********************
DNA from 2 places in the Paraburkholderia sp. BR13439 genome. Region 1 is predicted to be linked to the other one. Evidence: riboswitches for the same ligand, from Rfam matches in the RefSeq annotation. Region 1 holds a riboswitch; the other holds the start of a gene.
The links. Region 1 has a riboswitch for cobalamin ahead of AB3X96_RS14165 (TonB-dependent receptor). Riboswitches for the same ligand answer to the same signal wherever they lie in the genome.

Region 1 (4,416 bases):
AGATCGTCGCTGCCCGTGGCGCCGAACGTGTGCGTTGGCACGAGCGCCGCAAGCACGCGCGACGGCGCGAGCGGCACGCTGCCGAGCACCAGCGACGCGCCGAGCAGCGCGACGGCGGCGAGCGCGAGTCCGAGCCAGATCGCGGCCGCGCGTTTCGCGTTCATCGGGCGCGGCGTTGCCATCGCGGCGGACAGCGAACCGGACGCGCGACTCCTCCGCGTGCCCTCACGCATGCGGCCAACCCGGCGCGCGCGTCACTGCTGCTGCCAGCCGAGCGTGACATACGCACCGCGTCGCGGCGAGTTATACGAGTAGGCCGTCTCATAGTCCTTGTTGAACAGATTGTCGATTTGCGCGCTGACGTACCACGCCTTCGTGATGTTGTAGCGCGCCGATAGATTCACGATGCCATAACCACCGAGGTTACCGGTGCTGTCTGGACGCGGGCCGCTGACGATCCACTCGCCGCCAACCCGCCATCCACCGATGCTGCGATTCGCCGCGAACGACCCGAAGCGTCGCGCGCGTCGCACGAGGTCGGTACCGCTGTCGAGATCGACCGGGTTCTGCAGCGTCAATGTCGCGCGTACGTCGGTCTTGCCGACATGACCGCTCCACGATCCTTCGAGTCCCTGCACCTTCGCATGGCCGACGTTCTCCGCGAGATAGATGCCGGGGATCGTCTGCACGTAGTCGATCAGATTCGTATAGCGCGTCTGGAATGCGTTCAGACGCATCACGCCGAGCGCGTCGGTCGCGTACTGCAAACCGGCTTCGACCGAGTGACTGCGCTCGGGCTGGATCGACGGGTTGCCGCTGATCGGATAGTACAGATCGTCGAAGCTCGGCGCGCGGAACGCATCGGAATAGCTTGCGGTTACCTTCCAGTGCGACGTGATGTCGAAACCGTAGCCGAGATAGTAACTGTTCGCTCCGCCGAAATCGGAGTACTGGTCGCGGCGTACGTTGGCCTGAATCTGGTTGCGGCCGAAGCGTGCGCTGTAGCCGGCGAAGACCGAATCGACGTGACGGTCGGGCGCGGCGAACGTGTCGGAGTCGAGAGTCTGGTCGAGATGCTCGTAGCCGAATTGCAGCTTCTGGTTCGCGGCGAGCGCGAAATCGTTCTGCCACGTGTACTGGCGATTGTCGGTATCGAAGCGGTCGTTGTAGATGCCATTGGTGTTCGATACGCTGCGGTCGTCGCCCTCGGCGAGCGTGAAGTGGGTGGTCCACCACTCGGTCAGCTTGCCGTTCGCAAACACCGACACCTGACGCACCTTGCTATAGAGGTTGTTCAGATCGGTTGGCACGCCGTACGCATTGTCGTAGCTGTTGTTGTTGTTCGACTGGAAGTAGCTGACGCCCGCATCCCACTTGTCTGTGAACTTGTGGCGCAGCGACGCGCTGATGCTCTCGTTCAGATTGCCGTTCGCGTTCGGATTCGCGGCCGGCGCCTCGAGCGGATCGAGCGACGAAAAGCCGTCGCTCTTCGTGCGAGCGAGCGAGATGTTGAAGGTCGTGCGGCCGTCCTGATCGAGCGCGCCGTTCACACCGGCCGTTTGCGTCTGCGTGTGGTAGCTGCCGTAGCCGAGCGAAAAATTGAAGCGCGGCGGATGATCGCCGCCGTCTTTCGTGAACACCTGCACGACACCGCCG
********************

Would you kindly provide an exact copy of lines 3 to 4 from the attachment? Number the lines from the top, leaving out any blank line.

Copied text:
Region 1 (4,416 bases):
AGATCGTCGCTGCCCGTGGCGCCGAACGTGTGCGTTGGCACGAGCGCCGCAAGCACGCGCGACGGCGCGAGCGGCACGCTGCCGAGCACCAGCGACGCGCCGAGCAGCGCGACGGCGGCGAGCGCGAGTCCGAGCCAGATCGCGGCCGCGCGTTTCGCGTTCATCGGGCGCGGCGTTGCCATCGCGGCGGACAGCGAACCGGACGCGCGACTCCTCCGCGTGCCCTCACGCATGCGGCCAACCCGGCGCGCGCGTCACTGCTGCTGCCAGCCGAGCGTGACATACGCACCGCGTCGCGGCGAGTTATACGAGTAGGCCGTCTCATAGTCCTTGTTGAACAGATTGTCGATTTGCGCGCTGACGTACCACGCCTTCGTGATGTTGTAGCGCGCCGATAGATTCACGATGCCATAACCACCGAGGTTACCGGTGCTGTCTGGACGCGGGCCGCTGACGATCCACTCGCCGCCAACCCGCCATCCACCGATGCTGCGATTCGCCGCGAACGACCCGAAGCGTCGCGCGCGTCGCACGAGGTCGGTACCGCTGTCGAGATCGACCGGGTTCTGCAGCGTCAATGTCGCGCGTACGTCGGTCTTGCCGACATGACCGCTCCACGATCCTTCGAGTCCCTGCACCTTCGCATGGCCGACGTTCTCCGCGAGATAGATGCCGGGGATCGTCTGCACGTAGTCGATCAGATTCGTATAGCGCGTCTGGAATGCGTTCAGACGCATCACGCCGAGCGCGTCGGTCGCGTACTGCAAACCGGCTTCGACCGAGTGACTGCGCTCGGGCTGGATCGACGGGTTGCCGCTGATCGGATAGTACAGATCGTCGAAGCTCGGCGCGCGGAACGCATCGGAATAGCTTGCGGTTACCTTCCAGTGCGACGTGATGTCGAAACCGTAGCCGAGATAGTAACTGTTCGCTCCGCCGAAATCGGAGTACTGGTCGCGGCGTACGTTGGCCTGAATCTGGTTGCGGCCGAAGCGTGCGCTGTAGCCGGCGAAGACCGAATCGACGTGACGGTCGGGCGCGGCGAACGTGTCGGAGTCGAGAGTCTGGTCGAGATGCTCGTAGCCGAATTGCAGCTTCTGGTTCGCGGCGAGCGCGAAATCGTTCTGCCACGTGTACTGGCGATTGTCGGTATCGAAGCGGTCGTTGTAGATGCCATTGGTGTTCGATACGCTGCGGTCGTCGCCCTCGGCGAGCGTGAAGTGGGTGGTCCACCACTCGGTCAGCTTGCCGTTCGCAAACACCGACACCTGACGCACCTTGCTATAGAGGTTGTTCAGATCGGTTGGCACGCCGTACGCATTGTCGTAGCTGTTGTTGTTGTTCGACTGGAAGTAGCTGACGCCCGCATCCCACTTGTCTGTGAACTTGTGGCGCAGCGACGCGCTGATGCTCTCGTTCAGATTGCCGTTCGCGTTCGGATTCGCGGCCGGCGCCTCGAGCGGATCGAGCGACGAAAAGCCGTCGCTCTTCGTGCGAGCGAGCGAGATGTTGAAGGTCGTGCGGCCGTCCTGATCGAGCGCGCCGTTCACACCGGCCGTTTGCGTCTGCGTGTGGTAGCTGCCGTAGCCGAGCGAAAAATTGAAGCGCGGCGGATGATCGCCGCCGTCTTTCGTGAACACCTGCACGACACCGCCG